Despite feeling heartily sick of peeling, slicing and canning after making a rather large batch of applesauce, I found myself unable to resist the lure of the pile of fragrant, fuzzy quinces next to the checkout counter at Sunfrost Farms. "I'll just get a few," I told myself, thinking longingly of membrillo while willfully ignoring the many hours of work it would require.
For those of you who do not already know about membrillo, you're in for a treat! Dulce de membrillo is a sweet, dense jelly made from the pulp of the quince fruit. This Spanish treat has a wonderful, richly fragrant, almost floral taste that pairs beautifully with cheese. The traditional accompaniment is Manchego but it is also good friends with many an aged sheep's milk cheese, as well as sharp cheddar, goat cheese, Tomme and many more. In short, membrillo is a welcome addition to any cheese plate.
Quinces are related to apples and pears and have been around for a long time - ancient history is littered with references to them. Quinces were apparently a ritual offering in Greek weddings and Plutarch reported that Greek brides would often nibble on a quince before entering the bridal chamber on the wedding night, "in order that the first greeting may not be disagreeable nor unpleasant." Unfortunately, for the poor Greek girls, a raw quince is basically inedible between being rock-hard, puckeringly astringent and not at all sweet. The things we do for love...
When I got home, I put the quinces in the sink, enjoying their unique texture - a curious, slightly sticky, almost waxy fuzz - and their lovely, floral scent. Then I thumbed through all my preserving books until I found a membrillo recipe that sounded good in Kevin West's Saving the Season which has recently joined the ranks of my favorite canning cookbooks.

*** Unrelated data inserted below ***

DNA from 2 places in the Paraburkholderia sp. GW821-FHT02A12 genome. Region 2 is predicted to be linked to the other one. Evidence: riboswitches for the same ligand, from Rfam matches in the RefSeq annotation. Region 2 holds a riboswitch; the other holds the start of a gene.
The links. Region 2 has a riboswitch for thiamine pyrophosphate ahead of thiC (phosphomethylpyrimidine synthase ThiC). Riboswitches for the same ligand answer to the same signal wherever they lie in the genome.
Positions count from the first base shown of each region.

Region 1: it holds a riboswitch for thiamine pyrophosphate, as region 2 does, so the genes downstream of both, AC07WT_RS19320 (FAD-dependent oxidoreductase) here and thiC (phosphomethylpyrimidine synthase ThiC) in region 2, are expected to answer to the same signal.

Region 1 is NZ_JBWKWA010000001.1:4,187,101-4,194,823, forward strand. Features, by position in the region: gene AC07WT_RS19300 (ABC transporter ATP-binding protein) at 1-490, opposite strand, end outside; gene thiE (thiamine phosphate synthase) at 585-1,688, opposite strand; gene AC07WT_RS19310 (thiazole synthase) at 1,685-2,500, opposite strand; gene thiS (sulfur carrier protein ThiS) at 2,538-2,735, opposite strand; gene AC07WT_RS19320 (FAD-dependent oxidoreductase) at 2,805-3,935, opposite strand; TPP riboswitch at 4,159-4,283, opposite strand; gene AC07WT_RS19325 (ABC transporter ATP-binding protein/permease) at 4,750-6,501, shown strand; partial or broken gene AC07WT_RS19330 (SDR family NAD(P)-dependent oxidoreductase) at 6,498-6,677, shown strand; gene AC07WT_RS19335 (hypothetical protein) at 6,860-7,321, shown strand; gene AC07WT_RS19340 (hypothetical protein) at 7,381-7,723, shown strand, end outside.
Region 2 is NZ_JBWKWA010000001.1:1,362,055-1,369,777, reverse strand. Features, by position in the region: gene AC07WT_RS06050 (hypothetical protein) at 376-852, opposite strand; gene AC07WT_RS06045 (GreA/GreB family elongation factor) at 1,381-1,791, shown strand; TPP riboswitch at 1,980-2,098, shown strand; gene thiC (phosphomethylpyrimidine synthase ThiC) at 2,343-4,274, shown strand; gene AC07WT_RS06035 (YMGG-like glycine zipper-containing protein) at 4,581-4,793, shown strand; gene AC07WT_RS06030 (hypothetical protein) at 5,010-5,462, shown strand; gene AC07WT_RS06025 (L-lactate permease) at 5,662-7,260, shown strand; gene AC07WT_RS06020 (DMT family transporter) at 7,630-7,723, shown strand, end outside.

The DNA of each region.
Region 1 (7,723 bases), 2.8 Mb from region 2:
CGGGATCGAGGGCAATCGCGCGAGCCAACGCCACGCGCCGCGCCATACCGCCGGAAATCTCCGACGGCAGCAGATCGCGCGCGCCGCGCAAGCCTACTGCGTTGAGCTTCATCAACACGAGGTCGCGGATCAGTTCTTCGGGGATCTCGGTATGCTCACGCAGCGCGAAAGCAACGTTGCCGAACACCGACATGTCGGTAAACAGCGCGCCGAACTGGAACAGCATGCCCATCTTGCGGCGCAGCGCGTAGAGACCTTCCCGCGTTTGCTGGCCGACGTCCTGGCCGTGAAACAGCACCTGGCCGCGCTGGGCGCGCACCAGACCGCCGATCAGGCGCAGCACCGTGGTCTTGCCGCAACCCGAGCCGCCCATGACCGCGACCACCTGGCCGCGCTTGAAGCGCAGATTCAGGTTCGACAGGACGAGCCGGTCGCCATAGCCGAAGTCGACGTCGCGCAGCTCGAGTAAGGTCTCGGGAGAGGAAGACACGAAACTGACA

Our beloved next-door neighbors in Berkeley had a quince tree so I was already somewhat familiar with the fruits and knew that I preferred not to have to peel them raw. Happily, West's recipe called for me to roast them whole before removing the skin and cores so into the oven they went in a covered baking dish.
When they emerged, they were soft and far more pliant. These particular quinces, which had been grown organically, had a number of blemishes that made them rather time-consuming to peel. But eventually, I managed to get all the flesh into the pot. It looked like this and smelled lovely.
I added a little water, turned the heat on medium-low and got out my immersion blender (one of my all-time favorite kitchen tools) and turned it into a smooth puree.
Then I measured the quince puree and poured out an equal amount of cane sugar. Yowzas, that's a lot of sugar. In this case, I had about four cups of each.
Then back into the pot to cook down, along with some spices. As I cooked it down, it turned a deep orange-red. It took a lot of stirring because quinces have a lot of natural pectin and so it makes a very "sticky" jam. I cooked and stirred every couple of minutes until it was thick enough for me to drag a spoon along the bottom and be left with a furrow that stays.
Then I poured the paste out onto a sheet of parchment paper into the tray of my toaster oven which seemed to be just the right size and depth for the volume I had - roughly one inch deep - and smoothed it out with a spatula. I also kept a bunch aside in jars.
After cooking it for many hours on low heat, after flipping it over once or twice to ensure even cooking, the membrillo was fairly solid and dry (though still sticky) to the touch and ready to package. I turned it out onto a cutting board and sliced it into little blocks. I wrapped them in parchment paper and tied them with string and am now storing them in some tupperwares in my fridge to give as gifts to deserving loved ones.
By the end of the process, as with most of my food preservation projects, I was sick and tired of the stuff but now that a few days have passed and I've gotten to enjoy some of the membrillo, I feel that it was well worth the effort.
And my fridge drawer is now stocked with ready-made gifts...
You might also like:
- Pear Preserves with Cardamom & Ginger
- Apple Rhubarb Chutney
- Loquat Chutney - Chinese Fruit Meets Indian Flavor